Fight Club has one of the strongest, most absurd openings this show has ever done. Immediately we're aware that this is one of those goofier X-Files episodes, from the strange Jehovah's Witnesses riding their little bicycles to the exact same woman appearing at two separate houses one after another. Then we see two people who appear to be Mulder and Scully -- only they're not, and it's another example of the show depicting the old adage that everybody has a twin out there somewhere. Unfortunately, from that point until the closing credits, Fight Club becomes a rapidly nonsensical mess.
There's always been an awkward sense of desperation whenever Chris Carter writes one of his comedy episodes, as if he confuses Vince Gilligan's perceptive genius with simply writing scenes that are 'wacky'. The awkwardness hear spreads to Mulder and Scully, too, both behaving wildly out of character through most of the hour and notably in that initial FBI debrief that opens the show.
The story itself is convoluted and confused, Kathy Griffin giving a characteristically one-note performance as two identical twins, their presence together throwing off everything around them, resulting in irrational acts of violence. It quickly devolves into wrestling matches and counterfeit money hoodoo, the script spiraling into hysterics toward the end with boring recreations of the same scene seemingly over and over again. In the end, Mulder and Scully beat each other up and confess that the whole case was something accidental and too challenging to truly resolve. With that, Fight Club just sort of gives up.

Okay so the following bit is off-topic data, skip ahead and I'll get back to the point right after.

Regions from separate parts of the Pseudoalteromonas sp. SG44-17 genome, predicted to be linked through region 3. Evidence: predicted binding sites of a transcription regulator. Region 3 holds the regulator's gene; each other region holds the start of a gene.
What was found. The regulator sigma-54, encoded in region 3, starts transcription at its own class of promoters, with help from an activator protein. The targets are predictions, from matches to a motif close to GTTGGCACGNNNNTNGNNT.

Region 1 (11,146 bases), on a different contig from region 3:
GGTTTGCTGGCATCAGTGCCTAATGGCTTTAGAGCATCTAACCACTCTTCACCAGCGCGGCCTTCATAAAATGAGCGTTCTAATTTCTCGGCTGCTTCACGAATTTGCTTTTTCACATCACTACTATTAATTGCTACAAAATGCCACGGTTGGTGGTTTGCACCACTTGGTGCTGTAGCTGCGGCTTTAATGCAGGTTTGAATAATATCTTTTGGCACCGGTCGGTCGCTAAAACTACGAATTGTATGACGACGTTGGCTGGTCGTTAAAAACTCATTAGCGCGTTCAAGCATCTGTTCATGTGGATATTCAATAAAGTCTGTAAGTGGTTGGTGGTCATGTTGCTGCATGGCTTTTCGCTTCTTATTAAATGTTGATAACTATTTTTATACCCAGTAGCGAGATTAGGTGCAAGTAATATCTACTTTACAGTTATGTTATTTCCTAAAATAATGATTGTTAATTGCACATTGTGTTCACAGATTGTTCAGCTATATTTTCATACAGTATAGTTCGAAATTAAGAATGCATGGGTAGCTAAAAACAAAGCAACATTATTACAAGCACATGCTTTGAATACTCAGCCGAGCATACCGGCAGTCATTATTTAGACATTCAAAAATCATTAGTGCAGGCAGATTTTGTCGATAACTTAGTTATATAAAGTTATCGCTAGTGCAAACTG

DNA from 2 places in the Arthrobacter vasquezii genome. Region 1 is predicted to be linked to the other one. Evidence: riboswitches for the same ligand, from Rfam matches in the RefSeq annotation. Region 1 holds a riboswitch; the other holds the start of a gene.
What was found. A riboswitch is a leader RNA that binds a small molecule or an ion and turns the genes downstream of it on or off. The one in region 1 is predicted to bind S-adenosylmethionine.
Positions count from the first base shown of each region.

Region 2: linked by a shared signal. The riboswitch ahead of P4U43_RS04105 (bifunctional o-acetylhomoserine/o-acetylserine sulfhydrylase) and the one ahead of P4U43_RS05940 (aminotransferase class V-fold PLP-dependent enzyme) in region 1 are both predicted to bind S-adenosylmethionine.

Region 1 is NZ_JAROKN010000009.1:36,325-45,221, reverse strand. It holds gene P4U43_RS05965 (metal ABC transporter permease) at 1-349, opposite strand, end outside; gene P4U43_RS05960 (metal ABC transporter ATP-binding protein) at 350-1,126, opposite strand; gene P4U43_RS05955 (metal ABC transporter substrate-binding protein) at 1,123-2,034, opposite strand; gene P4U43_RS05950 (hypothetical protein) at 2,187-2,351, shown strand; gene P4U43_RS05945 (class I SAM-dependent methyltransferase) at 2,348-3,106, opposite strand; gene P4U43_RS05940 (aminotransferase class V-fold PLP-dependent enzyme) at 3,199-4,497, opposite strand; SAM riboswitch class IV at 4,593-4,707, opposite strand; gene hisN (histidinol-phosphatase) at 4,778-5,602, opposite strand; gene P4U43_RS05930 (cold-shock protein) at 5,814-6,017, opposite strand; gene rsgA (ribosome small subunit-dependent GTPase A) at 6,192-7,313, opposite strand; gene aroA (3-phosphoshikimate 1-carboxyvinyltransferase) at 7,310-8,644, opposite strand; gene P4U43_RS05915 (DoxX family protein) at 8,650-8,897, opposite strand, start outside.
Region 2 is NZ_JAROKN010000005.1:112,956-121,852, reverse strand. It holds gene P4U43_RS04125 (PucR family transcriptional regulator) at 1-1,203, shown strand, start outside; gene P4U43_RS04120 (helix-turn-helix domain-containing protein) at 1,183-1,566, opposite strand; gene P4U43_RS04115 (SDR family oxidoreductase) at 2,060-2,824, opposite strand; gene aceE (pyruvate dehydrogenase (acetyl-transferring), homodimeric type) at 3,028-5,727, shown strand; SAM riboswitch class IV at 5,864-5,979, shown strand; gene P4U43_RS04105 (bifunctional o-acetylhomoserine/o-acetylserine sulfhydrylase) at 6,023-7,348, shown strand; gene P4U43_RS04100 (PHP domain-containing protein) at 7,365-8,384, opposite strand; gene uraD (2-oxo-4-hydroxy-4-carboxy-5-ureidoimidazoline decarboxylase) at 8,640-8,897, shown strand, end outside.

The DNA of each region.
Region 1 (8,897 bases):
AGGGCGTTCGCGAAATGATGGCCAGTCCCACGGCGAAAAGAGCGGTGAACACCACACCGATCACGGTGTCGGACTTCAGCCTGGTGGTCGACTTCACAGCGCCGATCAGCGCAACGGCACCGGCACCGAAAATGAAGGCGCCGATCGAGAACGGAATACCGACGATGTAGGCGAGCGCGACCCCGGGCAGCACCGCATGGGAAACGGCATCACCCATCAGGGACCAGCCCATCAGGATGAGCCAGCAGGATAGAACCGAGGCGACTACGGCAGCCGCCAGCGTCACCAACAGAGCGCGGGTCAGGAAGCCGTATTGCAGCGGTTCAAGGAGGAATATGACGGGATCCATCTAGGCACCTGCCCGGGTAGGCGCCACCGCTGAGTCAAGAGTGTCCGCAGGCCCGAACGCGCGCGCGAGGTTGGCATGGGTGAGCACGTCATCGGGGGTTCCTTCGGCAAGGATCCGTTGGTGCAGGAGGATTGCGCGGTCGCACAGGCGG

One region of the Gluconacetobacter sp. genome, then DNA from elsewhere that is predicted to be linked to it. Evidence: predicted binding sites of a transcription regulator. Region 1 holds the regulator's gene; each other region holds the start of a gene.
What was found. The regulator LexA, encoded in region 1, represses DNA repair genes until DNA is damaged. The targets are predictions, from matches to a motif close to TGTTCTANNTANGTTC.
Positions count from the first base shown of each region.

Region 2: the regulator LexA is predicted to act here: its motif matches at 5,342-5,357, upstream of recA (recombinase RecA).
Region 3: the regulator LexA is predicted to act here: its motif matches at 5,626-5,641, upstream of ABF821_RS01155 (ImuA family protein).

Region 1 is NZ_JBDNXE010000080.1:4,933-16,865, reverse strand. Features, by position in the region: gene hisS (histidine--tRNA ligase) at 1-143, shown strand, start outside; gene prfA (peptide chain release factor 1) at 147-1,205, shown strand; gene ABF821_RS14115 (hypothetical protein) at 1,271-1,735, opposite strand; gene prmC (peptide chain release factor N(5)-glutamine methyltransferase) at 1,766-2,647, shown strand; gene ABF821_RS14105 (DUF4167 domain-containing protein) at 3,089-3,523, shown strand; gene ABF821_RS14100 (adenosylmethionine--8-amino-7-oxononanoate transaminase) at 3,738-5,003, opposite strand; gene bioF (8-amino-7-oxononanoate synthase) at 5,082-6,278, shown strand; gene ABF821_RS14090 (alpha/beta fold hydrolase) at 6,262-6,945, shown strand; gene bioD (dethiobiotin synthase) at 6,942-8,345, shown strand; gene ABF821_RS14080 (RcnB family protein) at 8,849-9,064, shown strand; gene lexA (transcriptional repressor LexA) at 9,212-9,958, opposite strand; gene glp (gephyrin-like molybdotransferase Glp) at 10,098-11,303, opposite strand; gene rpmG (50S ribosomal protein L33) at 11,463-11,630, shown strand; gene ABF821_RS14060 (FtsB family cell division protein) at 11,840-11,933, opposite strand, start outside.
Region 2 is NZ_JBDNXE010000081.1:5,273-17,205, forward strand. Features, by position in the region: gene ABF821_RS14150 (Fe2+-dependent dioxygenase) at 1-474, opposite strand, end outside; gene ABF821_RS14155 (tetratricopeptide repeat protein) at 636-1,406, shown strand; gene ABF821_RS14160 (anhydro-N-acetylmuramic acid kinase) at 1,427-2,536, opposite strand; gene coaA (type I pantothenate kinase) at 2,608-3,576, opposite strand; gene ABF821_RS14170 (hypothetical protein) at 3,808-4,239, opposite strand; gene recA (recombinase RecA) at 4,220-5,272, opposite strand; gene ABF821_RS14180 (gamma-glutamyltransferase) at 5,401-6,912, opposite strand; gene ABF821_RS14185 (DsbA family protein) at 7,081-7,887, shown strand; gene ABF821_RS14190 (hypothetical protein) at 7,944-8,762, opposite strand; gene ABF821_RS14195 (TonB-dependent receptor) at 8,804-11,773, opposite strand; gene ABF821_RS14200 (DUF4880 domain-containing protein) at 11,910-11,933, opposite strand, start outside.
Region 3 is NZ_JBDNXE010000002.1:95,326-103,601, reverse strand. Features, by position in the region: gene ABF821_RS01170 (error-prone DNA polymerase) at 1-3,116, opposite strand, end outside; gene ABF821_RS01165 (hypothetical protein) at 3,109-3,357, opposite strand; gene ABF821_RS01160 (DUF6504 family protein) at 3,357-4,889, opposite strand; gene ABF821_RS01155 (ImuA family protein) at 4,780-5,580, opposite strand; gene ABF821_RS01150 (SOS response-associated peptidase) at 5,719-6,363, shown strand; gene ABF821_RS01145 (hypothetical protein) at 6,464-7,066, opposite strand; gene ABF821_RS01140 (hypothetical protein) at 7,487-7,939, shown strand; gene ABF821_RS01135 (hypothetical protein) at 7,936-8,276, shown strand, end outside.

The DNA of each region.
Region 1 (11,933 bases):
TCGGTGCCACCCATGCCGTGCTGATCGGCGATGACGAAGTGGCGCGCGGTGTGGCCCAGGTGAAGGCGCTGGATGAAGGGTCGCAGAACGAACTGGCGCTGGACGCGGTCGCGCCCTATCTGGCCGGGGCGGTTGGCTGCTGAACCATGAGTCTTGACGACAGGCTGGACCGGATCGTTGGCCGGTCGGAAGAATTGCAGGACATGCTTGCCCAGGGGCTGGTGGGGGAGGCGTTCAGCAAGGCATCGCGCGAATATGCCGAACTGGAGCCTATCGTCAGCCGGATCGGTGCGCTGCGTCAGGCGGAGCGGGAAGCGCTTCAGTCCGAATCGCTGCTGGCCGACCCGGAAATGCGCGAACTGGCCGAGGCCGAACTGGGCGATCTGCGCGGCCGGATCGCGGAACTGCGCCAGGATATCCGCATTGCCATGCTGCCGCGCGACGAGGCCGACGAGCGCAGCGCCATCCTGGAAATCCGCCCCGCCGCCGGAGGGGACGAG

There's promise here, but Chris Carter should have realized he couldn't at all build on an interesting foundation, and that an intriguing spark can't always be developed. Instead he actually made the damn thing regardless. Eh. D-
Guest stars Randall "Tex" Cobb (Bert Zupanic); Art Evans (Argyle Saperstein); Jack McGee (Bob Damfuse); Rob Van Dam (Opponent); Gene LeBell (Bartender); Kathy Griffin (Betty Templeton/Lulu Pfeiffer)
Writer Chris Carter Director Paul Shapiro